Several weight loss programs alert individuals with long-term effects of obesity like greater risk for cancer, diabetes, hypertension, heart disease and asthma. A new study from the University of Cincinnati highlights various health benefits of weight loss, thereby motivating obese individuals to lose extra weight.
Experts identified that 21 percent of participants who were part of a local dietary weight loss program reported less pain in the lower extremities and back after losing approximately 10 pounds. These participants also reported a 20 to 30 percent decrease in overall body pain post weight loss. These findings put forth that even the slightest weight loss relieves pain and lowers the burden of surplus weight.
Susan Kotowski, PhD, study collaborator and director of the Gait and Movement Analysis Laboratory in the UC College of Allied Health Sciences, quoted, “By focusing on an immediate benefit that can be felt like pain reduction instead of the future health impact of obesity, weight loss programs may be able to inspire overweight individuals to lose weight.”
The Centers for Disease Control and Prevention revealed that around 44 million Americans are surprisingly clinically obese. The number of obese Americans has increased from 47 percent to 66.3 percent since 1975. Previous analysis highlighted that obesity-attributable medical expenditures in the United States was around $75 billion.
“Obesity has become a national health crisis, but compliance for weight loss programs is notoriously poor. One potential reason for this is that current programs target long-term diseases, with little direct relevance to the person’s current health status,” remarked Davis, senior author of the study and director of the Low Back Biomechanics and Workplace Stress Laboratory at the UC College of Medicine’s environmental health department. “Our study results challenge people to rethink the way they structure weight loss programs.”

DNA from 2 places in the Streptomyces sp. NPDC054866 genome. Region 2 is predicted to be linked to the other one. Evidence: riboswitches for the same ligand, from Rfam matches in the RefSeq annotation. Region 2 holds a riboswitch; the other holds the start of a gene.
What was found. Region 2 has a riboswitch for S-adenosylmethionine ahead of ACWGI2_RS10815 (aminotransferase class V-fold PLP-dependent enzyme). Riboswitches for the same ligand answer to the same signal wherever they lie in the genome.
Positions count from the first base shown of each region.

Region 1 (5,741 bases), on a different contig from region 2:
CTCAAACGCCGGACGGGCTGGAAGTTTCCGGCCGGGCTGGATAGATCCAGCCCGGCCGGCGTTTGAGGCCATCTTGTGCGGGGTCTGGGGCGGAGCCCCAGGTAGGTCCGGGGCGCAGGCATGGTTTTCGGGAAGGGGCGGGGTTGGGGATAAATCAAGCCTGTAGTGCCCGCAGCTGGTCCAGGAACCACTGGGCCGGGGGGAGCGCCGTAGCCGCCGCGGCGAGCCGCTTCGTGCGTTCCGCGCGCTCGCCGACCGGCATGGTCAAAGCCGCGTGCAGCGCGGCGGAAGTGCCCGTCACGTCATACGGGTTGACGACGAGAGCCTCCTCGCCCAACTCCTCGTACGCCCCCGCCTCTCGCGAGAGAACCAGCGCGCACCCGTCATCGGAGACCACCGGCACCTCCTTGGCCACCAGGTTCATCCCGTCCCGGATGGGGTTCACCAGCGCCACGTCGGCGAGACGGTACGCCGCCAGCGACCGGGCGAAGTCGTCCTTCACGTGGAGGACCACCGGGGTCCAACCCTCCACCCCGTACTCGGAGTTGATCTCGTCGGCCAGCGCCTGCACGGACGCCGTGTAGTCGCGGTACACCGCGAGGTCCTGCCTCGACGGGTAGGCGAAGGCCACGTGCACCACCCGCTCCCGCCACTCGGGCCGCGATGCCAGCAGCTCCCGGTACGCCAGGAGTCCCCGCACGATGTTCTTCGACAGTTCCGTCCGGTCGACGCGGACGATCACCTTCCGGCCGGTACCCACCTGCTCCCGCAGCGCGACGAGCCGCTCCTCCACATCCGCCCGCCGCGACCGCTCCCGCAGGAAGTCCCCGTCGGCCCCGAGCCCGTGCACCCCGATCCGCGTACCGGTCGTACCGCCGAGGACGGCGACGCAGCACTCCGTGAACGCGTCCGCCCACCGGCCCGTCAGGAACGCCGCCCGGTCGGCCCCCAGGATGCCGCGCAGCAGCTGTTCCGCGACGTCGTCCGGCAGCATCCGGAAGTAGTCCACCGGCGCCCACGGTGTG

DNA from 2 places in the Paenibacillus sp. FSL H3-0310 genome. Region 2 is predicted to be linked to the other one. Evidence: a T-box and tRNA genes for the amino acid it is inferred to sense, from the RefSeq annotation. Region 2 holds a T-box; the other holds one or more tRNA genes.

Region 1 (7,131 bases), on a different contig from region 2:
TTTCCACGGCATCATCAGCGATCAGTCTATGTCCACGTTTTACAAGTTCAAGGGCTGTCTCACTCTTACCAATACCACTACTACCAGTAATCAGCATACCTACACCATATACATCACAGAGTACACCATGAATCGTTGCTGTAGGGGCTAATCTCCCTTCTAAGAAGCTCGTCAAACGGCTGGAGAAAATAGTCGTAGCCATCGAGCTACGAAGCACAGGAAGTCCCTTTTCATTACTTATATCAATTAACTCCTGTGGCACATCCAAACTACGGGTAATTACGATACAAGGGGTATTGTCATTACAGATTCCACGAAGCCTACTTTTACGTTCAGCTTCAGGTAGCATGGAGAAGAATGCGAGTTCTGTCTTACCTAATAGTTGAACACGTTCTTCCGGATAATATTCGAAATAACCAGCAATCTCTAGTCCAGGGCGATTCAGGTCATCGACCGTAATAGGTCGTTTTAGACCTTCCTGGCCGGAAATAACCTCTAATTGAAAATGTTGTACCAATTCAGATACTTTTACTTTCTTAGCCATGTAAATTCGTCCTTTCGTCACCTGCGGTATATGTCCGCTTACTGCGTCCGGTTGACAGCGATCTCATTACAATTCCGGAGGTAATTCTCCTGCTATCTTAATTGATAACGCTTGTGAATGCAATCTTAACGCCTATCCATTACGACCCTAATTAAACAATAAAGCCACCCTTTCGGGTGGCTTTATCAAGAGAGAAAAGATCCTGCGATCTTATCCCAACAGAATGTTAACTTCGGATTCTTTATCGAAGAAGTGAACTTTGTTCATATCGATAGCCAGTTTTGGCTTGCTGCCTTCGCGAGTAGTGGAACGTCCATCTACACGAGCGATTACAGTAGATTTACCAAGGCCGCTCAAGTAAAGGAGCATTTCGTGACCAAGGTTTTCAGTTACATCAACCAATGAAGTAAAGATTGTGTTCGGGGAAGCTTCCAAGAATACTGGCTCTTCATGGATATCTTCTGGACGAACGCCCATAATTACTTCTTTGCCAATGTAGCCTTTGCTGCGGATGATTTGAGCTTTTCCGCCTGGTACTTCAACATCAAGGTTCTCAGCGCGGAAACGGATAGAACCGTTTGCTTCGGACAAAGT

The study enlisted thirty-two women who were aged between 22 and 76 and the information was gathered from a 12-week dietary weight loss program. Individual weight and musculoskeletal pain information was accumulated from nine body regions namely, neck, shoulders, elbows, hands, wrists, upper back, lower back, hips, knees, lower legs and feet.
“From an ergonomics perspective, we can only do so much to alter the work environment to remove body stressors,” commented Kotowski. “Excess weight adds additional stress to the musculoskeletal system and that can only be relieved through weight loss.”
Further, experts noted individual weight loss and asked the participants to rate their pain on a scale of zero to 10 every second week. They revealed an essential relation between weight loss and overall pain reduction in the elbow, hip region and upper and lower back. These findings may benefit companies who employ overweight workers with musculoskeletal problems, specifically industries that require manual or repetitive weight-bearing labor.
These findings were reported in the August 2010 issue of the journal Work.